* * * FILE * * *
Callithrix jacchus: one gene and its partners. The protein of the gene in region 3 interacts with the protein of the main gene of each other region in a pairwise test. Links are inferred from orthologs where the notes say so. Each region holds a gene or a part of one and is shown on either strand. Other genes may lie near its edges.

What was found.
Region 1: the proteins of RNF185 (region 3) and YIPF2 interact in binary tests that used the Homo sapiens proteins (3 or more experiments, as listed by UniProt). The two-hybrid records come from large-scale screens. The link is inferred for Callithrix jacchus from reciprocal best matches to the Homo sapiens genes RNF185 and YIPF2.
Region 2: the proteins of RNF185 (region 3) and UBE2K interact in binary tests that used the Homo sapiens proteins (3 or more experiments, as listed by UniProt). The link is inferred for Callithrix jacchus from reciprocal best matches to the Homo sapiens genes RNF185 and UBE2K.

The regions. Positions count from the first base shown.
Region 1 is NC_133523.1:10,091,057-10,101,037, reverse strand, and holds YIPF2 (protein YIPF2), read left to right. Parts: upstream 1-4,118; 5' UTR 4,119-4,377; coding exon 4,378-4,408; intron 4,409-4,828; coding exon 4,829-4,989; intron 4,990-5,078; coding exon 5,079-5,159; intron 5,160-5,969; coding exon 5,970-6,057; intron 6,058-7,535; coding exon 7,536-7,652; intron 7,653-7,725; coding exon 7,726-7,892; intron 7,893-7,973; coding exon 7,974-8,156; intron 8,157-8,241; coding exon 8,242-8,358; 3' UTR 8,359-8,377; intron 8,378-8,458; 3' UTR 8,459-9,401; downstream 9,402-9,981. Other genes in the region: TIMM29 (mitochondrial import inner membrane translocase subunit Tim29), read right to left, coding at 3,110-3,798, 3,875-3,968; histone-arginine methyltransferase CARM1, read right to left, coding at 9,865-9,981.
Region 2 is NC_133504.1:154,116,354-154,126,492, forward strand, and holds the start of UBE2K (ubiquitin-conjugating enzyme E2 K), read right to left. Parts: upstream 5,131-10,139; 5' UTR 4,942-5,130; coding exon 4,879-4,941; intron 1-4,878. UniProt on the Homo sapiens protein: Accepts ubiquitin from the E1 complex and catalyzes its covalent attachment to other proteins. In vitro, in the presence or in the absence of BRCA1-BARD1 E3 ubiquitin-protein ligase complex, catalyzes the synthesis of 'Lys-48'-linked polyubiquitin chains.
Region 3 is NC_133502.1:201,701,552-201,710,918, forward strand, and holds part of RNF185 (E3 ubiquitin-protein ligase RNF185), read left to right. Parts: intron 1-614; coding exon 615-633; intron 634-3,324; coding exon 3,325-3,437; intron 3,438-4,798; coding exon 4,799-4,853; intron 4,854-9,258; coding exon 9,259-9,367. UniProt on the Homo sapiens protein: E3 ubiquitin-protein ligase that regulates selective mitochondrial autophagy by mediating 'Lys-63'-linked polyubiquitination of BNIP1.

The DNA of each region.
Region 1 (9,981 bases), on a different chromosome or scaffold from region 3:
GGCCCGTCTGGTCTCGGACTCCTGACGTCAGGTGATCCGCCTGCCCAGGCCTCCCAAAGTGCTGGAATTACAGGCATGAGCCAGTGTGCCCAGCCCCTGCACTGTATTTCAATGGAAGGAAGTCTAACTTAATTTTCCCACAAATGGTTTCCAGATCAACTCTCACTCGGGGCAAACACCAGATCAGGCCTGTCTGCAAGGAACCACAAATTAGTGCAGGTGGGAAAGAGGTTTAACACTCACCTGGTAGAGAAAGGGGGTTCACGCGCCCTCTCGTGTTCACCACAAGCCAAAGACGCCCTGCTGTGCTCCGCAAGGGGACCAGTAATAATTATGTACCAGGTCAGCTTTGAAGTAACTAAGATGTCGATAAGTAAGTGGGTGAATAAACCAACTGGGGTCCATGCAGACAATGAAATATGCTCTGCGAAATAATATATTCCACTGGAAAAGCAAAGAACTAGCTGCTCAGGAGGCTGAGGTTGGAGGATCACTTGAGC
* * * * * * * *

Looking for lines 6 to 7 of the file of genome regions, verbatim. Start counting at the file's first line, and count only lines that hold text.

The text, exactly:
Region 1 is NC_133523.1:10,091,057-10,101,037, reverse strand, and holds YIPF2 (protein YIPF2), read left to right. Parts: upstream 1-4,118; 5' UTR 4,119-4,377; coding exon 4,378-4,408; intron 4,409-4,828; coding exon 4,829-4,989; intron 4,990-5,078; coding exon 5,079-5,159; intron 5,160-5,969; coding exon 5,970-6,057; intron 6,058-7,535; coding exon 7,536-7,652; intron 7,653-7,725; coding exon 7,726-7,892; intron 7,893-7,973; coding exon 7,974-8,156; intron 8,157-8,241; coding exon 8,242-8,358; 3' UTR 8,359-8,377; intron 8,378-8,458; 3' UTR 8,459-9,401; downstream 9,402-9,981. Other genes in the region: TIMM29 (mitochondrial import inner membrane translocase subunit Tim29), read right to left, coding at 3,110-3,798, 3,875-3,968; histone-arginine methyltransferase CARM1, read right to left, coding at 9,865-9,981.
Region 2 is NC_133504.1:154,116,354-154,126,492, forward strand, and holds the start of UBE2K (ubiquitin-conjugating enzyme E2 K), read right to left. Parts: upstream 5,131-10,139; 5' UTR 4,942-5,130; coding exon 4,879-4,941; intron 1-4,878. UniProt on the Homo sapiens protein: Accepts ubiquitin from the E1 complex and catalyzes its covalent attachment to other proteins. In vitro, in the presence or in the absence of BRCA1-BARD1 E3 ubiquitin-protein ligase complex, catalyzes the synthesis of 'Lys-48'-linked polyubiquitin chains.